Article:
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KEY FOR TWO by John Chapman and Dave Freeman
Venue: Theatre Royal Windsor 1981
Directed by Dennis Ramsden

Harriet Moira Lister
Gordon Patrick Cargill
Anne Barbara Murray
Alec Glyn Houston
With David Stoll, Sonia Graham, Eileen Anson

Reviewed on transfer to the West End

It is a sad thought that were it not for people like John Chapman and Dave Freeman, who are prepared to sit down and work out the logistics of farces like Key for Two, it is extremely unlikely that we should have the pleasure of seeing actors like Moira Lister and Patrick Cargill on the West End stage. Moira Lister rather indiscreetly reveals in the programme that she began her career in this country in 1943. Patrick Cargill goes even further, stating he was a Sandhurst cadet as far back as 1936. If by this honesty they are inviting us to envy their eternal youth, they succeeded in their aim, for they gallop about the Vaudeville stage like a couple of 18-year-olds, aided by five other players of mature years. By which one might gather that Key for Two is directed towards the over-40s, who will certainly be at home with the plot, a decidedly old-fashioned affair given a slightly permissive sheen.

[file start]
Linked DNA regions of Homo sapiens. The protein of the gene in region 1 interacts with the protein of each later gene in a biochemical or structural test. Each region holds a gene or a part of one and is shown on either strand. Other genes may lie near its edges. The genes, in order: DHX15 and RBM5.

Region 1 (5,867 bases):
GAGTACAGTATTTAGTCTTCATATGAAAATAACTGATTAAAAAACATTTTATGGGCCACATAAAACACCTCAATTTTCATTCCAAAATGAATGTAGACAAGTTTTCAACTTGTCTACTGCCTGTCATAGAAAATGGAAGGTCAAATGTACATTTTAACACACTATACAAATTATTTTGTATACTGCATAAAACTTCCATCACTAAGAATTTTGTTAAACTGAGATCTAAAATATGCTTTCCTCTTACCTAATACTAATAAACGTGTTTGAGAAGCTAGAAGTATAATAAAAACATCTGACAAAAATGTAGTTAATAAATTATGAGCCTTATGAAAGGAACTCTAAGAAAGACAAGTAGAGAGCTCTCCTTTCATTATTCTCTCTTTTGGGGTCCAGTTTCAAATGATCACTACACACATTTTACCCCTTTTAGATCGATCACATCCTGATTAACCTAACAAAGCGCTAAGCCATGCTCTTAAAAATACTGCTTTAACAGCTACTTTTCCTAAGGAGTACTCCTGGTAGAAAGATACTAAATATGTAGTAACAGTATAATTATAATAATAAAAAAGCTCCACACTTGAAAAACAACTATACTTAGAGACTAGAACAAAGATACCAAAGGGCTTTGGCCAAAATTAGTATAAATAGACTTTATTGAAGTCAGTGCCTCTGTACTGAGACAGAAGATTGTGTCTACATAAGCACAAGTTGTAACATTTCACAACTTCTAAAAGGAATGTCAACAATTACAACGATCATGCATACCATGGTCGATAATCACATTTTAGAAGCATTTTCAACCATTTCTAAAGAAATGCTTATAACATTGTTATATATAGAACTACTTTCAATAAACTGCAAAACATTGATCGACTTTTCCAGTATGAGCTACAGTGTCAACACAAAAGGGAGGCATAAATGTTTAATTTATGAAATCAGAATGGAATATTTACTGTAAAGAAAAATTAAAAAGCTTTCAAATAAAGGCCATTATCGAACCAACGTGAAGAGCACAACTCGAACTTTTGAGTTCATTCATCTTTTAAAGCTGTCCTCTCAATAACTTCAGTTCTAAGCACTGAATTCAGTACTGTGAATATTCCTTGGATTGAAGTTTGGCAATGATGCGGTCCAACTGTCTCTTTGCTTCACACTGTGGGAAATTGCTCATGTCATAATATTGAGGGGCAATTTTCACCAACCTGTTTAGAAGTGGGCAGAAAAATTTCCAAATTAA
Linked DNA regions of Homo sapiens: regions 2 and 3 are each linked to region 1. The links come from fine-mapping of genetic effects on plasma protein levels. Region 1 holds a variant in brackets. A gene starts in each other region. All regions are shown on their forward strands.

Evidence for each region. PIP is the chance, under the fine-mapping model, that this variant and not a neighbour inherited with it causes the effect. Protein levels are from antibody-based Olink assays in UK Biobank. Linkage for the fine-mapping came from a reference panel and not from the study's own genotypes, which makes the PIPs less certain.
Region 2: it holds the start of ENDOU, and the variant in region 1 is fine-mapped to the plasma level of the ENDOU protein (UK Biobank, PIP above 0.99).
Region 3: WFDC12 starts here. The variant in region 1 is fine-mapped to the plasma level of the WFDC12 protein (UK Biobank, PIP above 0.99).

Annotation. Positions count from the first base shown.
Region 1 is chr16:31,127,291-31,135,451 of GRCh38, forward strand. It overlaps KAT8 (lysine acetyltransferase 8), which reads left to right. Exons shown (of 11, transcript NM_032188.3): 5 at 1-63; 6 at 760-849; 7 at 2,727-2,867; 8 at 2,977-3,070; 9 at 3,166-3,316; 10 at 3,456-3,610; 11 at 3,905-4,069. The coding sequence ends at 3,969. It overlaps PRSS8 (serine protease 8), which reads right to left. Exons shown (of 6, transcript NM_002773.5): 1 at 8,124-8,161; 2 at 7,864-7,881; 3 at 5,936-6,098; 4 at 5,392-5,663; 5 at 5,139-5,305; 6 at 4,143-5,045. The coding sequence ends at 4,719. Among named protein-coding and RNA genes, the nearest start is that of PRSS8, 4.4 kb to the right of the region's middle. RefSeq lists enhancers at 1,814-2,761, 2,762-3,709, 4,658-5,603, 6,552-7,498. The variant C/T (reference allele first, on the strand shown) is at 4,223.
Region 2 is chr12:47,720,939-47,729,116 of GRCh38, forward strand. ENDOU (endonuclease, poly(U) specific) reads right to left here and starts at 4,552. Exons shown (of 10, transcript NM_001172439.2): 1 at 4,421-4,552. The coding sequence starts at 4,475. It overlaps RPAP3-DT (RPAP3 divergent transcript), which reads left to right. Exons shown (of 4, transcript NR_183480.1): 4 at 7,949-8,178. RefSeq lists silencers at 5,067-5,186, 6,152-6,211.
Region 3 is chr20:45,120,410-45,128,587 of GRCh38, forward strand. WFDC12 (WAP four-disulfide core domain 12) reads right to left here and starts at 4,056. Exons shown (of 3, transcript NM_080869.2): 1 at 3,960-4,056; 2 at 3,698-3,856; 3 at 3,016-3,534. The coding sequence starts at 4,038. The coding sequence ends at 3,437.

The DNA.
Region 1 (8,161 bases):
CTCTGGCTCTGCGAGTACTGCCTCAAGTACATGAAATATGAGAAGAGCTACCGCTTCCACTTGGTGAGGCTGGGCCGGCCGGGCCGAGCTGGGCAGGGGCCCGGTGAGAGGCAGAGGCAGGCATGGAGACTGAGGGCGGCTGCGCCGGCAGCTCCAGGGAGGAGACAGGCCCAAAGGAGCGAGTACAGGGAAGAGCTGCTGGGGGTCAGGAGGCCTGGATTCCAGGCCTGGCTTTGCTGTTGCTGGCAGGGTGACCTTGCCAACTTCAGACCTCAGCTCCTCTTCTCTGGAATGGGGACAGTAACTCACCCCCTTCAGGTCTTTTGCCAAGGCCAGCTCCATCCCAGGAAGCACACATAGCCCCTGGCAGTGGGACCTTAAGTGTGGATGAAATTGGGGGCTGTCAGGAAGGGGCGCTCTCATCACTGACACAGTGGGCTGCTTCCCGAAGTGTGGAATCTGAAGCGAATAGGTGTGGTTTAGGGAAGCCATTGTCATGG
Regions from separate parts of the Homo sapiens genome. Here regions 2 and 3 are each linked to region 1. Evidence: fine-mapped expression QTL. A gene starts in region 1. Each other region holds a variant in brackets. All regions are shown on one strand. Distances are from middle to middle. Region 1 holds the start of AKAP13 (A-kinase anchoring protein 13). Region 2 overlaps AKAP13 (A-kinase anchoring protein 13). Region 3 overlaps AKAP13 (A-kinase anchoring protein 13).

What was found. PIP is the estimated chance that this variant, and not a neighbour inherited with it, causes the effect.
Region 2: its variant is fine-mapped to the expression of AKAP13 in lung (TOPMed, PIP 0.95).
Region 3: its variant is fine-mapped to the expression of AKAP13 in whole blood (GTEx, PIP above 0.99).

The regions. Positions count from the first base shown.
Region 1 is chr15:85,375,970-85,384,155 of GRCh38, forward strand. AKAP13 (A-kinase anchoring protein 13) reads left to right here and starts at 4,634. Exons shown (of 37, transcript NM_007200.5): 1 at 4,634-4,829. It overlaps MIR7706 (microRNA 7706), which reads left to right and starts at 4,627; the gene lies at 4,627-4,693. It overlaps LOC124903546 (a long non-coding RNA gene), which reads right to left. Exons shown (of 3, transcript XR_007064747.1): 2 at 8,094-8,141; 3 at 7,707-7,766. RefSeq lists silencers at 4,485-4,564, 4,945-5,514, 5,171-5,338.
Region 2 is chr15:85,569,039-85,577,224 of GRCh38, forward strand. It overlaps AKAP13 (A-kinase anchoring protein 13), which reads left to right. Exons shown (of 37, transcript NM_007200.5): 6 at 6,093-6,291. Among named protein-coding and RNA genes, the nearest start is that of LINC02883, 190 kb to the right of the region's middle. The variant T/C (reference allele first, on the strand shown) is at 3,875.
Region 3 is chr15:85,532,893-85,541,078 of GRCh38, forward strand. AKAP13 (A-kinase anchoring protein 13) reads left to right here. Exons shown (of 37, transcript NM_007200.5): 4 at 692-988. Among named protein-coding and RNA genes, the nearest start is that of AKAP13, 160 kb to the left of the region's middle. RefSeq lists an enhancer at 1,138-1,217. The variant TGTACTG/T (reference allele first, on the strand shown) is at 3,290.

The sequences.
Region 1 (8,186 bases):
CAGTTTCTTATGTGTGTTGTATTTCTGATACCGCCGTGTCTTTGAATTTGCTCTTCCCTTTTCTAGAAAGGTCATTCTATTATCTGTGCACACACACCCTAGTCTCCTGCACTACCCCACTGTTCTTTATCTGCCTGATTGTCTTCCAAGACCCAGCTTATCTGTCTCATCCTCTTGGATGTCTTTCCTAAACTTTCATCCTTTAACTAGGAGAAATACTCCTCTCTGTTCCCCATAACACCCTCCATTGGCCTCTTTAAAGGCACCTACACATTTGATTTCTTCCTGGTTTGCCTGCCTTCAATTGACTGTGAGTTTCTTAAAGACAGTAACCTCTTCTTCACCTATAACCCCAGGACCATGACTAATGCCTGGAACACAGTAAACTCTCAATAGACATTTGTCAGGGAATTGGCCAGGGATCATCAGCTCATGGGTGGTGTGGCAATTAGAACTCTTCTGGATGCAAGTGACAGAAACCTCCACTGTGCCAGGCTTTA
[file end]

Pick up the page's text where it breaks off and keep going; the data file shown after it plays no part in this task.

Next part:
Harriet (Moira Lister), a sporty divorcee, has solved the problem of how to live in a smart, expensive Brighton flat by taking two lovers, both married. She has even solved the problem of how to keep them apart by inventing a tiresome, puritanical and unseen mother, the very mention of whose name is sufficient to send Gordon (Patrick Cargill) and Alec (Glyn Houston) scampering back home. The complications start when Gordon sprains his leg when he slips on a halibut brought by Alec, a trawler owner, and cannot be moved. The fortuitous arrival of Harriet's best friend Anne (Barbara Murray) enables Harriet to embark on an ever-wilder series of explanations to her lovers, who now happen to be in the same place at the same time, though they do become far-fetched by the elastic standards of farce when Anne’s husband – played in the grand tradition of the stage drunk by David Stoll – and the wives turn up as well. Director Dennis Ramsden manages to keep the proceedings just this side of desperation and a good time is likely to be had by all who (a) are not too demanding, and (b) in the right age group.